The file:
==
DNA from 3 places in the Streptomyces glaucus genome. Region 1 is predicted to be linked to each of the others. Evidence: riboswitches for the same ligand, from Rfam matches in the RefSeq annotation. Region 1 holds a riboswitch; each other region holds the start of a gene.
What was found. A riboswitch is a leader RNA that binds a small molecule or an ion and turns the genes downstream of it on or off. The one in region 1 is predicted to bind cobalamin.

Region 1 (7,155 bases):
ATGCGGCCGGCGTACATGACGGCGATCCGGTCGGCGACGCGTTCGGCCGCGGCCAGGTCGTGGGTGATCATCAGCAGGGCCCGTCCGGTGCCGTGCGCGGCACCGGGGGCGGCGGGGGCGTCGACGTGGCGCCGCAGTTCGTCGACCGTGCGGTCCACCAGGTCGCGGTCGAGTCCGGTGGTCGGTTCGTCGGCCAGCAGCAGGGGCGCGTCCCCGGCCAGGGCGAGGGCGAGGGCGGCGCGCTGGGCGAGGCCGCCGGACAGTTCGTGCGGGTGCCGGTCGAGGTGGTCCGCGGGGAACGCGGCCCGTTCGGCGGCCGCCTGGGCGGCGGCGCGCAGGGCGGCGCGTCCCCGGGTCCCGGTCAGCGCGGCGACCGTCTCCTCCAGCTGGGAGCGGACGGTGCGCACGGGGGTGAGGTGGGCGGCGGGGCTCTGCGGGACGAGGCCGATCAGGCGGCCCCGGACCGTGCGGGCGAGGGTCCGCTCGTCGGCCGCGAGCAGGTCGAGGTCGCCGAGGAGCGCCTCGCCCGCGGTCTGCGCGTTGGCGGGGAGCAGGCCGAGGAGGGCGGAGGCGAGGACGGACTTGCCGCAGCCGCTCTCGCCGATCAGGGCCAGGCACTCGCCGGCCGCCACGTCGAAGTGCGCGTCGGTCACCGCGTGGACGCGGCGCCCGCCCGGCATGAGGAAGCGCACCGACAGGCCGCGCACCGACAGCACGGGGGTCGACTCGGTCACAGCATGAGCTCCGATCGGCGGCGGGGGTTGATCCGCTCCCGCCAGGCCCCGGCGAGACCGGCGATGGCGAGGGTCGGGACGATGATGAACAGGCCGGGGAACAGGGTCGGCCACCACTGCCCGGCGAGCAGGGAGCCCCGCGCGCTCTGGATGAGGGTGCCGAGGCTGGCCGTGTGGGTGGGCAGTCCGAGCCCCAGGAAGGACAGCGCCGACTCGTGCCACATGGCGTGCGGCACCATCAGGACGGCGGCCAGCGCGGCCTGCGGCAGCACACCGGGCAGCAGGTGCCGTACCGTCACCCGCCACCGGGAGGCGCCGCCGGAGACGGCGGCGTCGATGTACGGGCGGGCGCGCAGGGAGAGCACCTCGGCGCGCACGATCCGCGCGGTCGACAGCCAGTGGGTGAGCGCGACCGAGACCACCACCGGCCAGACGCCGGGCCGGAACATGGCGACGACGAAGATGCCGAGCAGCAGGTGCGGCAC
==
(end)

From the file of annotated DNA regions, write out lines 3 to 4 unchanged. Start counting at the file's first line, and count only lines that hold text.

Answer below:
Region 1 (7,155 bases):
ATGCGGCCGGCGTACATGACGGCGATCCGGTCGGCGACGCGTTCGGCCGCGGCCAGGTCGTGGGTGATCATCAGCAGGGCCCGTCCGGTGCCGTGCGCGGCACCGGGGGCGGCGGGGGCGTCGACGTGGCGCCGCAGTTCGTCGACCGTGCGGTCCACCAGGTCGCGGTCGAGTCCGGTGGTCGGTTCGTCGGCCAGCAGCAGGGGCGCGTCCCCGGCCAGGGCGAGGGCGAGGGCGGCGCGCTGGGCGAGGCCGCCGGACAGTTCGTGCGGGTGCCGGTCGAGGTGGTCCGCGGGGAACGCGGCCCGTTCGGCGGCCGCCTGGGCGGCGGCGCGCAGGGCGGCGCGTCCCCGGGTCCCGGTCAGCGCGGCGACCGTCTCCTCCAGCTGGGAGCGGACGGTGCGCACGGGGGTGAGGTGGGCGGCGGGGCTCTGCGGGACGAGGCCGATCAGGCGGCCCCGGACCGTGCGGGCGAGGGTCCGCTCGTCGGCCGCGAGCAGGTCGAGGTCGCCGAGGAGCGCCTCGCCCGCGGTCTGCGCGTTGGCGGGGAGCAGGCCGAGGAGGGCGGAGGCGAGGACGGACTTGCCGCAGCCGCTCTCGCCGATCAGGGCCAGGCACTCGCCGGCCGCCACGTCGAAGTGCGCGTCGGTCACCGCGTGGACGCGGCGCCCGCCCGGCATGAGGAAGCGCACCGACAGGCCGCGCACCGACAGCACGGGGGTCGACTCGGTCACAGCATGAGCTCCGATCGGCGGCGGGGGTTGATCCGCTCCCGCCAGGCCCCGGCGAGACCGGCGATGGCGAGGGTCGGGACGATGATGAACAGGCCGGGGAACAGGGTCGGCCACCACTGCCCGGCGAGCAGGGAGCCCCGCGCGCTCTGGATGAGGGTGCCGAGGCTGGCCGTGTGGGTGGGCAGTCCGAGCCCCAGGAAGGACAGCGCCGACTCGTGCCACATGGCGTGCGGCACCATCAGGACGGCGGCCAGCGCGGCCTGCGGCAGCACACCGGGCAGCAGGTGCCGTACCGTCACCCGCCACCGGGAGGCGCCGCCGGAGACGGCGGCGTCGATGTACGGGCGGGCGCGCAGGGAGAGCACCTCGGCGCGCACGATCCGCGCGGTCGACAGCCAGTGGGTGAGCGCGACCGAGACCACCACCGGCCAGACGCCGGGCCGGAACATGGCGACGACGAAGATGCCGAGCAGCAGGTGCGGCAC